Nancy’s Quilt and Cyber Monday

The blocks on this pretty quilt were completed by a friend who recently passed away after a long battle with ovarian cancer.  Nancy was one of the bravest women I have ever known. I am not sure many could endure what she did, the way she did, with grace and a determination to live her life as normally as possible in spite of the treatments and ugliness of the disease and its ravages.  She was a true inspiration.  When my friend Marti told me that the blocks were assembled into a top, and asked me to quilt it, of course I said yes.  In fact, I told her that I would be mad if she didn’t let me quilt it.  Marti put sashing and cornerstones on the blocks to enlarge it, and it really took on a look of stained glass.

Nancy's Quilt at From My Carolina Home

Of course, I know that Marti’s quilts are always flat and square with perfect sashing and borders.

Nancy's Quilt at From My Carolina Home

I  also knew right away that a dark purple would be my choice for thread color. Essentials for the top, Auriful for the bobbin.

Nancy's Quilt at From My Carolina Home

I picked an interlocking pantograph that had a trefoil design called Wrought Iron by Jodi Beamish for Willow Leaf Designs.  It has two rows on one panto, so I can stitch across twice before advancing the quilt.

Nancy's Quilt at From My Carolina Home

She must have liked it as I could almost feel her smiling as I worked with the longarm.

Nancy's Quilt at From My Carolina Home

I like the way the thread color lets Nancy’s beautiful blocks shine.

Nancy's Quilt at From My Carolina Home

Of course, Murphy’s law struck, and I ran out of bobbin thread in the middle of a row.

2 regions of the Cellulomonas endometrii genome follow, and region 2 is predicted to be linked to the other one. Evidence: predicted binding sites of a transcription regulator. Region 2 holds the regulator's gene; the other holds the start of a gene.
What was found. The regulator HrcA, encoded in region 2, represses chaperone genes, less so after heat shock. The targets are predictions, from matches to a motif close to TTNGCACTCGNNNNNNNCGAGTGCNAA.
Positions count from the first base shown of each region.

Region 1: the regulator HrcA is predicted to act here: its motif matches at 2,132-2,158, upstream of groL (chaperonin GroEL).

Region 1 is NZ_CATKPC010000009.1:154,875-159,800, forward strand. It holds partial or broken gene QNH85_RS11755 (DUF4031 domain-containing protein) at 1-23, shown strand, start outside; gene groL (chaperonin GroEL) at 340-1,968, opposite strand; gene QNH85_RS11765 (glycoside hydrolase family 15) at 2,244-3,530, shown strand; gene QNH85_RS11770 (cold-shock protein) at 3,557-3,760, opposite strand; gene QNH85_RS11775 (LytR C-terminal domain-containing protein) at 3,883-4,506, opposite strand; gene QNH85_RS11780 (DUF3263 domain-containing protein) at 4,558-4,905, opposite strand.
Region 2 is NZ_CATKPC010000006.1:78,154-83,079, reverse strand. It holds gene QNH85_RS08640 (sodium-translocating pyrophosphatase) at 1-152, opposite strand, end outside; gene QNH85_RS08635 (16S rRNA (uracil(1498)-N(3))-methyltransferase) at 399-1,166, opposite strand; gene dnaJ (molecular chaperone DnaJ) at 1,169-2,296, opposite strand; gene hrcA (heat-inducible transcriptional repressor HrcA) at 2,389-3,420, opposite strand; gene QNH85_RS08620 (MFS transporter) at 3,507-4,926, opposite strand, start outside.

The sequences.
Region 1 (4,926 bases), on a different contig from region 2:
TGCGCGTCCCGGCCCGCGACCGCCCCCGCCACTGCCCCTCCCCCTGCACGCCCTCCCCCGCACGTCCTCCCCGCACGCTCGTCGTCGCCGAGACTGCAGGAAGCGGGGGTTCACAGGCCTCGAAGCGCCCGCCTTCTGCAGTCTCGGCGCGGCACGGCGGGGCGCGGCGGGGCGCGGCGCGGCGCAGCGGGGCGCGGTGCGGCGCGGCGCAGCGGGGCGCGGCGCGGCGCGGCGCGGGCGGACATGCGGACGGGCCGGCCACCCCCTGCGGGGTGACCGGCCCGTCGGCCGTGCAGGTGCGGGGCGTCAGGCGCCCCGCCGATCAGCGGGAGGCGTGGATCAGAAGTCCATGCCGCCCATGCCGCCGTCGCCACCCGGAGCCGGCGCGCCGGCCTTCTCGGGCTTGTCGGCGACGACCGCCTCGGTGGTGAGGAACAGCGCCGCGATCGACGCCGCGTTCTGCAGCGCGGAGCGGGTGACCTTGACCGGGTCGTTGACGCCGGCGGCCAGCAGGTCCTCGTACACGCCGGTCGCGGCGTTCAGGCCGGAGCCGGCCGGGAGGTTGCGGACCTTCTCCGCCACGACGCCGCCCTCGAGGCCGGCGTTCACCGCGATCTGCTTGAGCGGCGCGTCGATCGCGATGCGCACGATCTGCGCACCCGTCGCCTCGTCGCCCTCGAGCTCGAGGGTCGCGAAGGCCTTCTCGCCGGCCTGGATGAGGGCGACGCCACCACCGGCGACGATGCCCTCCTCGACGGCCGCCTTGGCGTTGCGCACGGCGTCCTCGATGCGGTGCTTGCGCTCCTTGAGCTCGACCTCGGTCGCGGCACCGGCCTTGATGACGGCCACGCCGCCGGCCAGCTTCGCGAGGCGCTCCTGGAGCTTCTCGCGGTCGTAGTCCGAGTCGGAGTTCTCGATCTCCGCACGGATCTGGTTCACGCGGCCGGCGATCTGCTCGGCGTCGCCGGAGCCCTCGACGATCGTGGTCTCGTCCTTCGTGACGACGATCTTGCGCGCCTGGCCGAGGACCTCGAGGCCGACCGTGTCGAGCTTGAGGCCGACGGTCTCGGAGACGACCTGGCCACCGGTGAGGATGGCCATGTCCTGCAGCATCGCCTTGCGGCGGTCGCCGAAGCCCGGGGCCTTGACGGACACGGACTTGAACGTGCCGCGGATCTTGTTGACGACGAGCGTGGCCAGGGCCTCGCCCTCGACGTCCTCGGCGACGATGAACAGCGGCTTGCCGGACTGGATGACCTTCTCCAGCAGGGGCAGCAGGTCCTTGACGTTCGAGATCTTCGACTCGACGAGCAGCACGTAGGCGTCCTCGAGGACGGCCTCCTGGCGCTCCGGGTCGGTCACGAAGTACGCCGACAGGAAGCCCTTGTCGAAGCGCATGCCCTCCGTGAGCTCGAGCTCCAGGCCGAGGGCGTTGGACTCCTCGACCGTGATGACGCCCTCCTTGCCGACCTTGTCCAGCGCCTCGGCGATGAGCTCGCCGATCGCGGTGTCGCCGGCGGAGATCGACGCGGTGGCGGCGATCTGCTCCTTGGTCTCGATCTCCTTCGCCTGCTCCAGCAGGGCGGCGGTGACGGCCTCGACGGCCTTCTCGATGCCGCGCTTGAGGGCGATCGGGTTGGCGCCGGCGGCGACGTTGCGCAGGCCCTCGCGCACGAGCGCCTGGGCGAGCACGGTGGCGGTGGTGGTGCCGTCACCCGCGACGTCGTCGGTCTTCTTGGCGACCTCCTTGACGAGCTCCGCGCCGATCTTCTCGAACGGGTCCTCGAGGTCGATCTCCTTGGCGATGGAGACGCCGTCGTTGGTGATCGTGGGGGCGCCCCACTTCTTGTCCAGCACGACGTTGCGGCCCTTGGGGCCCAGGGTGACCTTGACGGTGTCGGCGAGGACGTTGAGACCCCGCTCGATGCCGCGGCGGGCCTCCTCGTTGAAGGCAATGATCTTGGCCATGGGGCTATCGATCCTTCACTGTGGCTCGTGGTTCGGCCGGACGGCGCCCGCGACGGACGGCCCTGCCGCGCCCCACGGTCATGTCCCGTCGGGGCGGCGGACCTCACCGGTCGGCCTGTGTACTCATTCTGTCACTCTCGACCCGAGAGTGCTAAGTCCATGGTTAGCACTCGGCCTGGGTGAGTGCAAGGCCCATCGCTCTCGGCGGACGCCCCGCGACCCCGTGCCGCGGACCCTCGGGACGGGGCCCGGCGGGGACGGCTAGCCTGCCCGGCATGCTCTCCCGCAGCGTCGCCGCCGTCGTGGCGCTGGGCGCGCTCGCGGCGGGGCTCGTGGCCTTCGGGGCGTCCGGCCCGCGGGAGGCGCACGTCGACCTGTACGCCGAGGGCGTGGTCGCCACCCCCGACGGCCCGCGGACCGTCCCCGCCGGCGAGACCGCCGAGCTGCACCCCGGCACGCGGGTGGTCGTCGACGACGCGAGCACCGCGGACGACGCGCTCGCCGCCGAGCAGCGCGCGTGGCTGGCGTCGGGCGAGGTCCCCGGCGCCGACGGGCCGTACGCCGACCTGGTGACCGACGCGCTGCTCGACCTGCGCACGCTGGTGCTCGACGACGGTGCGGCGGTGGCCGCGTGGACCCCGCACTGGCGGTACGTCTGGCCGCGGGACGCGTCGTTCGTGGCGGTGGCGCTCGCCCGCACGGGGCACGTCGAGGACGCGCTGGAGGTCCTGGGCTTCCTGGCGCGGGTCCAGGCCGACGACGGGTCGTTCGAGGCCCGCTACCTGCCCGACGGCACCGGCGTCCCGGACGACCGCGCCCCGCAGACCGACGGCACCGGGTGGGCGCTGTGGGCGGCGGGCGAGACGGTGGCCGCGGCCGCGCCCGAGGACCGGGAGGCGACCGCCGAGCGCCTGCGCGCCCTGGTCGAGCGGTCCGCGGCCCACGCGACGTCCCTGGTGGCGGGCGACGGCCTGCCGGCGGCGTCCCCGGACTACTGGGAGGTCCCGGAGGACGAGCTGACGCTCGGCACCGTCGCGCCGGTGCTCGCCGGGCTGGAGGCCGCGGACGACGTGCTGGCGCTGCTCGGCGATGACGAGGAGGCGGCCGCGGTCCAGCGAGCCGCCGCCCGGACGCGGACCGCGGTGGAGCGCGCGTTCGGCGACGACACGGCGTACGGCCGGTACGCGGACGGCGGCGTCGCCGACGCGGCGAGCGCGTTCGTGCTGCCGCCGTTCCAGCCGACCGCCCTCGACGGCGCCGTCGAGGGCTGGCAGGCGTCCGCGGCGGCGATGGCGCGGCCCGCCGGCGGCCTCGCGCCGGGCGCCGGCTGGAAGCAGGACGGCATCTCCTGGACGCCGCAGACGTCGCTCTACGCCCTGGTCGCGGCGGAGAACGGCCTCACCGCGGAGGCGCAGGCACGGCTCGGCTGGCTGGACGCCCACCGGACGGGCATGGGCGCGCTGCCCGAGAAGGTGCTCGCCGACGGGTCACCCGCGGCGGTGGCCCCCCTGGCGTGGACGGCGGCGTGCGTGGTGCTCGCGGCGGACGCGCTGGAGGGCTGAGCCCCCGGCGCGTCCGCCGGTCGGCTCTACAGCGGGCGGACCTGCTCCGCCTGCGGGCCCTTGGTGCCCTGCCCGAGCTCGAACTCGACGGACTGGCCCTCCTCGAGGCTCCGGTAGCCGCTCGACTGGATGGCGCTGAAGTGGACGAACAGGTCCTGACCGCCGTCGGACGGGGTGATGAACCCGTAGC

Nancy's Quilt at From My Carolina Home

I thought this would be a good time to show you how I deal with this. I’m sure you’ve heard of ‘tie off and bury your threads’, and I have to admit I didn’t do this for the longest time. It was too much of a pain. But, I found some needles that thread from the top with just some pressure with the thread tails, and now it is easy. I started here by using my thread snips to gently pull the bobbin thread up to the top. I pull on the top thread, and use the point of the snips to pull the loop of bobbin up again, taking out the stitch.

Nancy's Quilt at From My Carolina Home

I work this around until I get into a patterned area where the thread change will be hidden a bit better. If I tie off in the white, this dark thread will show underneath.

Nancy's Quilt at From My Carolina Home

Keep going until the thread end is well into the purple fabric. Tie the ends of the top and bobbin thread into a tiny knot. Place the needle at the point of the knot, and push the thread tails on the top of the needle, into the little indentation to thread it.

Nancy's Quilt at From My Carolina Home

Then pull it through, and cut the tails off at the exit point of the needle, well away from the actual knot.  Putting a little pressure up on the tails, they will then retract behind the fabric when cut.  I couldn’t do that and hold the camera and the snips all at once, so the tails look loose here.  But I actually pull on them as I cut.

Nancy's Quilt at From My Carolina Home

Now, with my replaced bobbin, I take two tiny back stitches at the point I left off.

Nancy's Quilt at From My Carolina Home

When I finish the row, I come back to bury the thread tails of the restarted stitching.

Nancy's Quilt at From My Carolina Home

Clipping those tails, you really have to look to find the point where the stop and start occurred.

Nancy's Quilt at From My Carolina Home

In the white section (which looks yellow here due to the light from the longarm), you can see the needle holes from the original line of stitching removed.

Nancy's Quilt at From My Carolina Home

I just use my fingernail or a toothbrush to close those up.

Nancy's Quilt at From My Carolina Home

I put a large corsage pin in the front so I can find that point on the back. I want to be sure that the stitching is good there too.

Nancy's Quilt at From My Carolina Home<

It is really difficult to see on this patterned backing, so I put some paper on either side, the pin is at the bottom. The stitching line is nicely continuous without any noticeable knots, overstitches, or thread build up. If the backing was plain, this would be really important especially if your quilt is submitted to a show for judging.

Nancy's Quilt at From My Carolina Home

Luckily, that was the only bobbin glitch.  After that, there wasn’t a row that ran out of bobbin thread, or had a thread break.

Nancy's Quilt at From My Carolina Home

Nancy's Quilt at From My Carolina Home

All done, I love these colors.